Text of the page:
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Raptors offense lags badly in Eastern Conference finals

A top-five offensive team during the regular season, Toronto has bogged down when it matters most

POSTED: May 20, 2016 12:00 PM ET

By John Schuhmann

BY John Schuhmann


Raptors vs. Cavaliers: Game 2

LeBron James scores 23 points, 11 rebounds and 11 assists as the Cavaliers defeat the Raptors 108-89 in Game 2 of the Eastern Conference finals.

— If the Toronto Raptors are to have any hope in the Eastern Conference finals (they don't, but just play along here), they need to match the Cleveland Cavaliers offensively.

Like the Cavs, the Raptors were a top-five offensive team in the regular season. But while Cleveland has taken their offense to a new level in the playoffs, Toronto has mostly slogged through two series and the first two games of this one. Through 16 games, the Raptors rank 12th offensively in the postseason, having scored less than a point per possession.

Unable to keep up with the Cavs, Toronto suffered its second straight blowout in Game 2 on Thursday, a 108-89 Cleveland victory that looked a lot like Game 1, despite some defensive adjustments from Toronto.

Early in Game 1, LeBron James posted up DeMarre Carroll on the right side of the floor. He spun baseline, Bismack Biyombo was on the opposite side of the lane, and there was nobody to meet James at the rim as he laid the ball in.

Early in Game 2, James posted up Carroll on the right side of the floor. This time, Biyombo slid over to the strong side to help Carroll. But that meant that Luis Scola had to leave Kevin Love on the left wing in order to help on Biyombo's man -- Tristan Thompson -- in the paint. James saw the adjustment and zipped a pass to Love for an open 3-pointer.

Toronto Reacts To A Game 2 Loss

Raptors head coach Dwane Casey, DeMar DeRozan and Kyle Lowry address the media following a game 2 loss to Cleveland.

The Raptors picked a different poison on Thursday and it didn't matter. James hasn't made a shot from outside the paint in the first two games and it hasn't mattered. The Cavs have too many weapons, too many ways of scoring, and too much LeBron James for the Raptors to have anything more than modest success defensively in this series.

But they could certainly have more success on offense as they head home for Games 3 and 4. They've been able to hang around early on thus far, scoring 28 points in the first quarter of each game, with DeMar DeRozan totaling 22 on 10-for-17 shooting (8-for-12 from mid-range) in those 24 minutes.

Things have fallen apart after that, though. The Raptors have shot 37 percent (8-for-36 from 3-point range) over the second, third and fourth quarters. The Cavs have given DeRozan less space, jumpers have stopped falling, and Toronto's inability to get to the basket and to the free throw line has made things worse.

Raptors coach Dwane Casey said after Thursday's loss that his team's 33 3-point attempts was "probably too many."

"There are some alleys we can take to get to the paint and then kick it out for 3s," Casey said. "But we're settling a little bit too much, which is not good for us."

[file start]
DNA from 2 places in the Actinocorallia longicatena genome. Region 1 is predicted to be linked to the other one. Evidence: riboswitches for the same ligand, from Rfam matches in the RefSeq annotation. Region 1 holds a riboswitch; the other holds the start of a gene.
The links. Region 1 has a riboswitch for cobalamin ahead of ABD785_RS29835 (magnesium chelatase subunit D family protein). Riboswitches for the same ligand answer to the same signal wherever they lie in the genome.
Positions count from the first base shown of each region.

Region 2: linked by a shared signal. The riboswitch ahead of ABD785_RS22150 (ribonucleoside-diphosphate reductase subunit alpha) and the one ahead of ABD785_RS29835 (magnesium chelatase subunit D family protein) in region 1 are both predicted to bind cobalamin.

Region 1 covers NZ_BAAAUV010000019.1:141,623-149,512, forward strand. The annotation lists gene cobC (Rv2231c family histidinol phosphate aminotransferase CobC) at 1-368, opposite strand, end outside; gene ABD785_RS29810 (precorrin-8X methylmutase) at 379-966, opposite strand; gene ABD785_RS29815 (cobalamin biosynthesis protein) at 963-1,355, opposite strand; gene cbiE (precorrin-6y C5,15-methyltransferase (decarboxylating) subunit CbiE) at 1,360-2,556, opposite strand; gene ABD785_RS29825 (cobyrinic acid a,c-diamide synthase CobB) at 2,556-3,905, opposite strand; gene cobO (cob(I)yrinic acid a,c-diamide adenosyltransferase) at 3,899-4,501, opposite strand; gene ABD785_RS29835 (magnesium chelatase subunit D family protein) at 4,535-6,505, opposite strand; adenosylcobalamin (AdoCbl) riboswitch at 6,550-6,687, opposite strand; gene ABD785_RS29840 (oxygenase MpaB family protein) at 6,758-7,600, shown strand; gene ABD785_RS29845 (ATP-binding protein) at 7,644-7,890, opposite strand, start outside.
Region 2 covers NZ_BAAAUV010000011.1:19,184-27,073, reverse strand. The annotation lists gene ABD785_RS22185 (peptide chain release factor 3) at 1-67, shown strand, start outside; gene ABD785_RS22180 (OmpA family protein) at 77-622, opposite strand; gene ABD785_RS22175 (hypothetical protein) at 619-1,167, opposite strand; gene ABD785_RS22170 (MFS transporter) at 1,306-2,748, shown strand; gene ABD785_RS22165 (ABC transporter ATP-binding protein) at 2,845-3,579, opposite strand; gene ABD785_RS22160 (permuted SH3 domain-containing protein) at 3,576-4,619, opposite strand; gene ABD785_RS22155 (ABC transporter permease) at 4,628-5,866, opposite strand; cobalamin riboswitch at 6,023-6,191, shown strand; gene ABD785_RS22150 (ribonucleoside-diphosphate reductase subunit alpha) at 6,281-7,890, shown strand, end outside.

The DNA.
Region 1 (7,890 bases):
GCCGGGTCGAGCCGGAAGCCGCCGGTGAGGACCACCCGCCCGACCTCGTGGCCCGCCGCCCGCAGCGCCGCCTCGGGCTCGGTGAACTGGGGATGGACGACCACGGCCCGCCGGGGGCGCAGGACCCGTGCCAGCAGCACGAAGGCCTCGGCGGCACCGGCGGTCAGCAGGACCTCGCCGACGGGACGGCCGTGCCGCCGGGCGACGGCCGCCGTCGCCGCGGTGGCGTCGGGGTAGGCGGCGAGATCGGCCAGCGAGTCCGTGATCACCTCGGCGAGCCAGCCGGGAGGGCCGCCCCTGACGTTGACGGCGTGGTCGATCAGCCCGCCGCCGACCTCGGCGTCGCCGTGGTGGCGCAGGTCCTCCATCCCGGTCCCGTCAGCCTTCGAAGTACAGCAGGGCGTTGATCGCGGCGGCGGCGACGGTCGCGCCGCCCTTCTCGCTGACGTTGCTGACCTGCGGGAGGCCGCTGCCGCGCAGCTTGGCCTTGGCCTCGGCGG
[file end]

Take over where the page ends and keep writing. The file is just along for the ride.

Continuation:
The absence of Jonas Valanciunas is a factor. Though he had two quiet offensive games against Cleveland in the regular season, he did hurt the Cavs on the glass and was playing his best basketball before spraining his ankle in Game 3 of the conference semifinals. He would give Toronto a go-to offensive option and would make Cleveland think twice about playing its most potent lineups with either Kevin Love or Channing Frye at center.

GameTime: Raptors-Cavaliers Game 2 Analysis

Steve Smith and Vince Carter take a look at how Cleveland dominated Toronto in a game 2 victory.

But it appears doubtful that Valanciunas will play in this series and Kyle Lowry's struggles have hurt even more. The Raptors scored 111 points per 100 possessions (better than all but four of the Cavs' opponents) against Cleveland in the regular season, in part because Lowry averaged 31.0 points on 66 percent shooting over the three games.

In the first two games of this series though, Lowry is 3 for 21 from outside the paint. And unlike James, he hasn't been able to make up for it with his playmaking, attacks of the basket or trips to the free throw line.

"I'm missing some shots," Lowry said after the Game 2 loss. "Give credit to their defense. They're showing hard, they're rotating, and they're being active. But I'm getting some good looks that I've missed, and I don't think I'll be missing many more of those."

Lowry vows he'll be better in Game 3, but the Raptors will still need more than a big game from their point guard to keep up with the Cavs. And without Valanciunas, Toronto doesn't have a clear candidate to make Cleveland pay for the attention it's paying to the Raptors' All-Star backcourt. Terrence Ross did for a bit in Game 2, but foul trouble limited his minutes.

Ugly offense has been the story with the Raptors for the last month. But Indiana and Miami were better defensive teams than the one the Raptors are facing now. There have been opportunities for the Raptors to break through offensively in Cleveland, but the shots haven't fallen.

If they don't start falling on Saturday, this series will be over quickly.

John Schuhmann is a staff writer for You can e-mail him here and follow him on Twitter.

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